The great body of working people - the industrial workers, the farmers, and the housewives - have no allotted spare time or "vacations." The business clerk usually gets two weeks' leave, with pay, each year. The U.S. Government clerk gets thirty days. The business man is likely to give himself two weeks or a month. Farmers can get off for a week or more at a time by doubling up on one another's chores. Housewives might do likewise.
As to the industrial worker - in mine or factory -his average "vacation" is all too long. For it is "leave of absence without pay." According to recent official figures the average industrial worker in the United States, during normal times, is employed about four fifths of the time - say 42 weeks in the year. The other ten weeks he is employed in seeking employment.
The proportionate time for true leisure of the average adult American appears, then, to be meagre indeed. But a goodly portion have (or take) about two weeks in the year. The industrial worker during the estimated ten weeks between jobs must of course go on eating and living. His savings may enable him to do this without undue worry. He could, if he felt he could spare the time from job hunting, and if suitable facilities were provided, take two weeks of his ten on a real vacation. In one way or another, therefore, the average adult in this country could devote each year a period of about two weeks in doing the things of his own choice.
Here is enormous undeveloped power - the spare time of our population. Suppose just one percent of it were focused upon one particular job, such as increasing the facilities for the outdoor community life. This would be more than a million people , representing over two million weeks a year. It would be equivalent to 40,000 persons steadily on the job.
A Strategic Camping Base - The Appalachian Skyline
Where might this imposing force lay out its strategic camping ground?
Camping grounds, of course, require wild lands. These in America are fortunately still available. They are in every main region of the country. They are the undeveloped or under-developed areas. Except in the Central States the wild lands now remaining are for the most part among the mountain ranges - the Sierras, the Cascades and the Rocky Mountains of the West and the Appalachian Mountains of the East.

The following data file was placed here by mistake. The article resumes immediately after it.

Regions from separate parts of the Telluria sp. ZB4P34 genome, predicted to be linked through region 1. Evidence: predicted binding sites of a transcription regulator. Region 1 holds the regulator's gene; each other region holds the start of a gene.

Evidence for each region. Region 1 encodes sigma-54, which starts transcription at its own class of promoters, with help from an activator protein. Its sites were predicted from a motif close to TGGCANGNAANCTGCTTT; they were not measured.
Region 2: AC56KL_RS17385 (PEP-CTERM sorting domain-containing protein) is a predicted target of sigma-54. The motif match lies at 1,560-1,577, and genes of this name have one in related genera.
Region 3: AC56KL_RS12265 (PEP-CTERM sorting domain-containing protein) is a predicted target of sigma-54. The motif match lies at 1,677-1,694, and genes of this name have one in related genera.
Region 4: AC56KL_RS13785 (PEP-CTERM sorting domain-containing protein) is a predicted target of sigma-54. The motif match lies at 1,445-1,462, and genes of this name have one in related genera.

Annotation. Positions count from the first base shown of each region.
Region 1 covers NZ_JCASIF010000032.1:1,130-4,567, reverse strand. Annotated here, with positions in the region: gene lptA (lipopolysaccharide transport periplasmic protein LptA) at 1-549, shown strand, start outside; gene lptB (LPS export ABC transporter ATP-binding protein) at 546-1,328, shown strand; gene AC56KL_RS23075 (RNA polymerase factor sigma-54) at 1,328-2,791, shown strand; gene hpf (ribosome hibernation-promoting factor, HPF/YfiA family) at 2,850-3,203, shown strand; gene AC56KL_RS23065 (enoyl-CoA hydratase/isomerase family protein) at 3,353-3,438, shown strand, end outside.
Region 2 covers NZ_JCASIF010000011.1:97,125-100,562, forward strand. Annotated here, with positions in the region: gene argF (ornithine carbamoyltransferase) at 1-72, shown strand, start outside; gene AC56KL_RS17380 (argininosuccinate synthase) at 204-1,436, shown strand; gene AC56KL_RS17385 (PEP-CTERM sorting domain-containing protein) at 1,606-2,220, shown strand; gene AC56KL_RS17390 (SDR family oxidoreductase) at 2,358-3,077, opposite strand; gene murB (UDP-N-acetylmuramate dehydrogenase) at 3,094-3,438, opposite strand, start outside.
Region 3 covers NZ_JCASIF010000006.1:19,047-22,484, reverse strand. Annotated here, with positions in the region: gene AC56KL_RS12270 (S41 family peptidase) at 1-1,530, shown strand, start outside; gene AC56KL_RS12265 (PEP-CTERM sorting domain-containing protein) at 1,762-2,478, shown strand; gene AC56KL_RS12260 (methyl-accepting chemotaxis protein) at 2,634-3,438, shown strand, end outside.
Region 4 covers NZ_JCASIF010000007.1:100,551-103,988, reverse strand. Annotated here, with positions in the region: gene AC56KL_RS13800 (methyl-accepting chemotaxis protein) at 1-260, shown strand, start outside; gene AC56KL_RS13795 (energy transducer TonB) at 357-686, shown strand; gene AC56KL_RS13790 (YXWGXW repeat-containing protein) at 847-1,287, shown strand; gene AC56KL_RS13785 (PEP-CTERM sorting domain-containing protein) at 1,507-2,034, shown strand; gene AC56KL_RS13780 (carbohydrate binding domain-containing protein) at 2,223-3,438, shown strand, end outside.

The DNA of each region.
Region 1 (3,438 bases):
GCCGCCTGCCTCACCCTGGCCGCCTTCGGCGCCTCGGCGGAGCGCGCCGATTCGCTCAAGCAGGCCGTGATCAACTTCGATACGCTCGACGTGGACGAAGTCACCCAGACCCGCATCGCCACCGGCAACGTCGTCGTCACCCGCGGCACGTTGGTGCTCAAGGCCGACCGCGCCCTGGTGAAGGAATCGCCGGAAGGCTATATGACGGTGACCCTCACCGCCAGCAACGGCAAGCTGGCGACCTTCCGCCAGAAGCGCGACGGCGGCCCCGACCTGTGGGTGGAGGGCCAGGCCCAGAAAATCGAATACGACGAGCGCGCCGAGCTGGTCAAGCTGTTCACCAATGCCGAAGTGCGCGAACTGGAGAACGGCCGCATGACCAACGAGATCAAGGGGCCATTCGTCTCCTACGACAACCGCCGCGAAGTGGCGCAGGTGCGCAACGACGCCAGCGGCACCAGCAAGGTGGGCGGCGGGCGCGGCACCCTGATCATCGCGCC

Extensive national playgrounds have been reserved in various parts of the country for use by the people for camping and various kindred purposes. Most of these are in the West where Uncle Sam's public lands were located. They are in the Yosemite, the Yellowstone, and many other National Parks - covering about six million acres in all. Splendid work has been accomplished in fitting these Parks for use. The National Forests, covering about 130 million acres - chiefly in the West - are also equipped for public recreation purposes.
A great public service has been started in these Parks and Forests in the field of outdoor life. They have been called "playgrounds of the people." This they are for the Western people - and for those in the East who can afford time and funds for an extended trip in a Pullman car. But camping grounds to be of the most use to the people should be as near as possible to the center of population. And this is in the East.
It fortunately happens that we have throughout the most densely populated portions of the United States a fairly continuous belt of under-developed lands. These are contained in the several ranges which form the Appalachian chain of mountains. Several National Forests have been purchased in this belt. These mountains, in several ways rivaling the western scenery, are within a day's ride from centers containing more than half the population of the United States. The region spans the climate of New England and the cotton belt; it contains the crops and the people of the North and the South.
The skyline along the top of the main divides and ridges of the Appalachians would overlook a mighty part of the nation's activities. The rugged lands of this skyline would form a camping base strategic in the country's work and play.
Let us assume the existence of a giant standing high on the skyline along these mountain ridges, his head just scraping the floating clouds. What would he see from this skyline as he strode along its length from north to south?